Teenager’s lockdown project displayed at the Royal Academy

I never met zayde, but I brought him back — and into the Royal Academy


A teenager’s lockdown project to paint a portrait of his grandfather based on a pre-war school photograph has won a competition to be displayed at the Royal Academy – and triggered a poignant search to find out what became of his zayde’s classmates.

Sixteen-year-old Jacob Venit, an amateur artist, was looking through old pictures of his grandfather, Maurice, when one that leapt out at him.

The photograph, taken in July 1930, shows Maurice — second row from the back, wearing a smart, navy jacket — standing solemnly among 40 nine-year-old boys at Stepney Jewish Primary School in London.

In his painting, Jacob meticulously rendered each face in black and white to match their photographic image, but colourised the boys’ clothes to striking effect.

He submitted it to the Royal Academy’s Young Artists’ Summer Show. Now in its third year, it is a free, open submission exhibition for students aged five to 19. The 33,000 artworks are judged by artists and arts professionals, with selected pieces displayed online and at the gallery from July 13 until August 8.

By painting his grandfather in his youth, with life stretching out ahead of him, Jacob could establish a personal link to the man he never met, who would have been 100 in May this year.

But there was more to his fascination with the picture. “I wondered what the other boys would be doing now,” he said. “I wanted to know how many of them fought in the Second World War, and who survived.”

Jacob is hoping that people will get in touch if they recognise members of their own families among the group of nine-year-olds. “They all look so familiar. I feel as though I have met their children or grandchildren”, said Jacob’s mother, Caroline Bourne.

Stepney Jewish Primary School closed in 1969 when it moved to Redbridge. But the class of 1930 will be returning to Jacob’s home after going on show at the Royal Academy.

“There was the option to sell the painting, but I didn’t want that,” says Jacob. “It’s sentimental.”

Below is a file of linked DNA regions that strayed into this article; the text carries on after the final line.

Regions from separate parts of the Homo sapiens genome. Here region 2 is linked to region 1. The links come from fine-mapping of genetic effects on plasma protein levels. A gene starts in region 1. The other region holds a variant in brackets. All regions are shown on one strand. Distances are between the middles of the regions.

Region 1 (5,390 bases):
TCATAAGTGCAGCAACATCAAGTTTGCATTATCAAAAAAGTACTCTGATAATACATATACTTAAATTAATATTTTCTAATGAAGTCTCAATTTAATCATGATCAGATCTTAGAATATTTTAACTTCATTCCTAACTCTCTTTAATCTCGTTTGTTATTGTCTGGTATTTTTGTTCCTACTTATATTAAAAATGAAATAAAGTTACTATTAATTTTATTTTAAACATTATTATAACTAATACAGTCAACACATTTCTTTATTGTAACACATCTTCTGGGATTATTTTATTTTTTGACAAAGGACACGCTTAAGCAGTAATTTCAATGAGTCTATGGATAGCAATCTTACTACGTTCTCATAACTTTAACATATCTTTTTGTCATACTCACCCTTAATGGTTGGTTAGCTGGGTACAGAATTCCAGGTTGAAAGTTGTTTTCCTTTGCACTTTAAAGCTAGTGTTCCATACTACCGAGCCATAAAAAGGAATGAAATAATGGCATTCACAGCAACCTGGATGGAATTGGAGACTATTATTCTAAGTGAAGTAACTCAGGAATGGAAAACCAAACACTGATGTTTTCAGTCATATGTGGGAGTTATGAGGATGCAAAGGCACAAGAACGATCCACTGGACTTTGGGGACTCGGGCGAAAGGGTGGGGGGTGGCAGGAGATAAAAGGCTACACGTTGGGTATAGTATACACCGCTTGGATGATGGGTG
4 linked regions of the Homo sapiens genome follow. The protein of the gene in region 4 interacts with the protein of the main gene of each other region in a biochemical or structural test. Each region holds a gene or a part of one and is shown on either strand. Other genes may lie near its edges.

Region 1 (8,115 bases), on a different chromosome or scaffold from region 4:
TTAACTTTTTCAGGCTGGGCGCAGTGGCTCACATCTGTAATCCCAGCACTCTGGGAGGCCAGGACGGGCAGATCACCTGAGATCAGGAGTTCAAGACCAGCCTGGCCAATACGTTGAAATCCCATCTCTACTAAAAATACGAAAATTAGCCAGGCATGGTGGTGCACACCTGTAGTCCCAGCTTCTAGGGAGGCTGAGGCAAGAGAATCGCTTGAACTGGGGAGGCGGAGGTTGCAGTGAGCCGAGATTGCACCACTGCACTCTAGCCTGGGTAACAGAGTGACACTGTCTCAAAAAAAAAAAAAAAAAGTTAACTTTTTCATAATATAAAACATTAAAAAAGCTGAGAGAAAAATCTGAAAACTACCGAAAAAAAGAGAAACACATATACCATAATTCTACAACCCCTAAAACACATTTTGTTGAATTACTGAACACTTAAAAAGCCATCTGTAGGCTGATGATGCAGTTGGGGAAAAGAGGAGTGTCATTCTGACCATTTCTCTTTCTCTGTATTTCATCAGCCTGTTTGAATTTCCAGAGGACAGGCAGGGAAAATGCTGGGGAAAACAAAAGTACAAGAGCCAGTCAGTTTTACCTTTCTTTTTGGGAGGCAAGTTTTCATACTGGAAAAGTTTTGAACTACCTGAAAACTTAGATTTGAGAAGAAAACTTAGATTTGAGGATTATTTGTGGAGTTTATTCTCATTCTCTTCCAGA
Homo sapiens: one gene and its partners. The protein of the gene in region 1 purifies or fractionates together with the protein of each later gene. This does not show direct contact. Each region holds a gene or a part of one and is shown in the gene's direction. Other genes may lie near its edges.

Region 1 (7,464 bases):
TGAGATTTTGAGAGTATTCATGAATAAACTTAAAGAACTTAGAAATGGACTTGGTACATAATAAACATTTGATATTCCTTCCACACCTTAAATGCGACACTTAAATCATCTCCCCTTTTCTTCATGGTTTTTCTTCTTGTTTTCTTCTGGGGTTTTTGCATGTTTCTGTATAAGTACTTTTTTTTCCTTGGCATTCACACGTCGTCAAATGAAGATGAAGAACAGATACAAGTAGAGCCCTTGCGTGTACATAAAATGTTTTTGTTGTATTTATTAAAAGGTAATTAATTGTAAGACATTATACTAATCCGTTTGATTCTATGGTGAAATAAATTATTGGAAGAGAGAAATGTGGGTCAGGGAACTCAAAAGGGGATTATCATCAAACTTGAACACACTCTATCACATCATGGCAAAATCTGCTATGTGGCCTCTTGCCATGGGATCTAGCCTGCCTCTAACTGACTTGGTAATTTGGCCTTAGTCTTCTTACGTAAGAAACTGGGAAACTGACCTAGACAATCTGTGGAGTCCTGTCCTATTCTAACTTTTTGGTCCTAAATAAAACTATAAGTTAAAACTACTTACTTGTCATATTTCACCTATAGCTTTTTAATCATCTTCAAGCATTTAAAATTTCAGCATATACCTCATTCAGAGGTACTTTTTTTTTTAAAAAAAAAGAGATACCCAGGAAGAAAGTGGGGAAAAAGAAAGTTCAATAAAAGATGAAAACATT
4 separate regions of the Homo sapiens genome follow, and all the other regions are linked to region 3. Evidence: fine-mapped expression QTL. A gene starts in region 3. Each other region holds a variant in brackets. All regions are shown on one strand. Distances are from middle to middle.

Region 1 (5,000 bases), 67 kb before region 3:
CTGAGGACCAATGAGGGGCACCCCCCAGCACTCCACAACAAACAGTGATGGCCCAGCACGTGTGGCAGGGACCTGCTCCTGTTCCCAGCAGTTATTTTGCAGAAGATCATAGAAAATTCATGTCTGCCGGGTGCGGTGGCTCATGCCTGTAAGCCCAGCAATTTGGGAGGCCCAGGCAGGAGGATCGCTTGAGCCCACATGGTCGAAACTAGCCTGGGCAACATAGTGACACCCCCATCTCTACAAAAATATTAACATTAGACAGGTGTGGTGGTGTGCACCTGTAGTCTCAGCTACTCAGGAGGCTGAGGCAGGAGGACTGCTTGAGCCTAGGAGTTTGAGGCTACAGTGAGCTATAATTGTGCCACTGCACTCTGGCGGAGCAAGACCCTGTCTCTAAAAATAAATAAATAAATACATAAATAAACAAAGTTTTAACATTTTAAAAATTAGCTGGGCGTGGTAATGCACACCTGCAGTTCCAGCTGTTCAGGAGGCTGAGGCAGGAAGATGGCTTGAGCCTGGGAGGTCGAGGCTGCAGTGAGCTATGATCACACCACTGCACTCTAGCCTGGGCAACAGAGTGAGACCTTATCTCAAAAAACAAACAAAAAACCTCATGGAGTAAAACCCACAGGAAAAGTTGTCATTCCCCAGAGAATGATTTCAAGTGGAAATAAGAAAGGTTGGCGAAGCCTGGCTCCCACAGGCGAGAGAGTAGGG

Maurice joined the RAF at the outbreak of war in 1939 and went on to be a cloth trader, selling at Harlow market.

Jacob, whose family are members of Brondesbury Park Synagogue, said: “I started painting just faces with no bodies, but then I wanted to give them some life.”

He didn’t begin the painting with his grandfather, preferring to leave the most meaningful part for last.

“I started at the front and worked my way up,” he said. “I began it last May with about five or six faces, and then stopped until December. It took me about an hour to paint each face, and then maybe a bit more than that for each of the bodies.”

Jacob only succeeded in entering the painting just before the Royal Academy deadline.

There was a wait of about a month until he and his family heard that his painting had won. Ms Bourne said: “We are thrilled and we are all really proud of him.”

Jacob added that he was “quite excited” to find the Stepney boys were going on display, something he had never imagined when beginning the project.

“I just wanted to challenge myself with a lockdown project,” he said. Although he used to paint and draw cartoons and animations when he was younger, has now been “bitten by the painting bug” and is taking commissions for portraits.

Jacob is not sure whether he wants to become a full-time artist — but he is doing art A-level.

Art runs in the family on his mother’s side. “My grandfather did a lot of painting, making puppets, sculpture, and I used to do a lot of art,” she said.

“But he’s better than me.”

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